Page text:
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Do you remember the fragrance you wore on your wedding day?

I am sure your significant other remembers the scent of your fragrance from your wedding day very well. It’s been noted (pun intended) to wear a perfume that your spouse has never smelled on you before. Smell is one of the strongest senses directly linked to your memory. If you want to evoke the memory of one the most monumental days of your life; maybe for your first date night after your wedding day, mist your body with your wedding day fragrance (mine is Jadore) and let the power of your perfume’ do its magic. FunFact: There is virtually no difference between perfume and parfum. "Parfum" is the French term for perfume, so they can be used interchangeably. But these should not be confused with eau de parfum, which is a different product. The difference is simply the amount or concentration of oils in the fragrance. Eau de parfum has a higher concentration than eau de toilette, making it a stronger fragrance. There is also pure perfume, which has the highest concentration, and eau de cologne, which has the lowest concentration of oils.Fragrances are comprised of many different scents, these scents are called "notes."Top notes are very light and last just a few minutes (5-10 minutes). Middle notes become apparent in about 15 minutes after application. These can last up to an hour or more. Bottom notes are the heavier ingredients. These last the longest, usually for several hours, which may be the best choice for your wedding day.


Why Do Smells Trigger Strong Memories?

The delicious scent of baking bread wafting out from the open doors of a nearby bakery can act like a time portal, instantly sweeping you from a busy street in New York to a tiny cafe in Paris that you visited years ago. Scent particles, in general, can revive memories that have been long forgotten. But why do smells sometimes trigger powerful memories, especially emotional ones?  The short answer, the brain regions that maneuver smells, memories and emotions are very much intertwined. In fact, the way that your sense of smell is wired to your brain is unique among your senses. A scent is a chemical particle that floats in through the nose and into the brain's olfactory bulbs, where the sensation is first processed into a form that's readable by the brain. Brain cells then carry that information to a tiny area of the brain called the amygdala, where emotions are processed, and then to the adjoining hippocampus, where learning and memory formation take place. Scents are the only sensations that travel such a direct path to the emotional and memory centers of the brain.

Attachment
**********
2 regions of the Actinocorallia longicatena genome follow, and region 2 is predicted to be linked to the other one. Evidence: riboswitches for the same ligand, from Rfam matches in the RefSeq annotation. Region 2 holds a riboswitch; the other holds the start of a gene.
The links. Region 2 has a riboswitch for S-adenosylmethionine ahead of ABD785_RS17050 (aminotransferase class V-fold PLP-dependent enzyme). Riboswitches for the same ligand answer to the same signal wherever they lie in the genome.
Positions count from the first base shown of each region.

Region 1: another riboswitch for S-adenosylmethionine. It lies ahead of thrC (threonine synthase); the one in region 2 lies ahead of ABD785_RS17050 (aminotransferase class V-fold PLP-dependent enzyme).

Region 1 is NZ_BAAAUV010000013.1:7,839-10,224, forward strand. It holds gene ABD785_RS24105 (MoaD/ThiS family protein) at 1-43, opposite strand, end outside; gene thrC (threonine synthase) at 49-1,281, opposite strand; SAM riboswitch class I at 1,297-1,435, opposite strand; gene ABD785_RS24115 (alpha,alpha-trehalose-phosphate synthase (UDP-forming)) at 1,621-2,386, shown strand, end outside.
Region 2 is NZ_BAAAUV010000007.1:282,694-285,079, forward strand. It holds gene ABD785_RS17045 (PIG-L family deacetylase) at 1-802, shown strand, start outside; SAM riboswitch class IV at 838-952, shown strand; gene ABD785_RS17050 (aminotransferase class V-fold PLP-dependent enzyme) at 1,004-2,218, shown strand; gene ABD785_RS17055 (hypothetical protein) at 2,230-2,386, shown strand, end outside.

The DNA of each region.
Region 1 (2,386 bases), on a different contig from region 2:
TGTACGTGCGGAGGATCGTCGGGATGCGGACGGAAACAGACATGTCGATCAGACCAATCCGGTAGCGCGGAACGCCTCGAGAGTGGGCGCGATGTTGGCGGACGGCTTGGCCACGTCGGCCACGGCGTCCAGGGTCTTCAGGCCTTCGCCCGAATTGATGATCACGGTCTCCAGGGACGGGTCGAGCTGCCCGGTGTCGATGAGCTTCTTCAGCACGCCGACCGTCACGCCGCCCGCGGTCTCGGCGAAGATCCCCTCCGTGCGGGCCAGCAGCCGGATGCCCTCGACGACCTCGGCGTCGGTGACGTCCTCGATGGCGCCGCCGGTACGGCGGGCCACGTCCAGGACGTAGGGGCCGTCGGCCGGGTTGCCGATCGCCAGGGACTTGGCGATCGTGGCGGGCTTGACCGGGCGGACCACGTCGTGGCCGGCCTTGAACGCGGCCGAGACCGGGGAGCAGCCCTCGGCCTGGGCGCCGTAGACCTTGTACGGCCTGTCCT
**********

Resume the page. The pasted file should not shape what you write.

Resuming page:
All other senses first travel to a brain region called the thalamus, which acts like a "switchboard," relaying information about the things we see, hear or feel to the rest of the brain, said John McGann, an associate professor in the psychology department of Rutgers University in New Jersey. But scents bypass the thalamus and reach the amygdala and the hippocampus in a "synapse or two," he said. That results in an intimate connection between emotions, memories and scents. This is why memories triggered by scents as opposed to other senses are "experienced as more emotional and more evocative," said Rachel Herz, an adjunct assistant professor of psychiatry and human behavior at Brown University in Rhode Island and author of the book "The Scent of Desire" (Harper Perennial, 2018). A familiar but long-forgotten scent can even bring people to tears, she added


The emotion of scent

Scents are "really special" because "they can bring back memories that might otherwise never be recalled," Herz said. By comparison, the everyday sight of familiar people and places won't prompt you to remember very specific memories. For example, walking into your living room is a repeated stimuli, something you do over and over again, so the action is unlikely to recall a specific moment that took place in that room. On the flip side, "if there's a smell that's connected to something that happened way in your past and you never run into that smell again, you may never remember what that thing was," Herz added. Typically, when a person smells something that's connected to a meaningful event in their past, they will first have an emotional response to the sensation and then a memory might follow. Sometimes, the memory won't ever resurface; the person might feel the emotion of something that happened in the past but won't remember what they experienced, Herz said. "And this is unlike any of our other sensory experiences." In other words, you likely wouldn't see something and feel an emotion but fail to recall the memory connected to that sight and feeling.


Whats some your your favorite fragrances? Or better yet, what perfume did you wear on your wedding day? Feel free to comment below, and please share with someone that could use this info. Merci d'avoir pris le temps de lire. XO!

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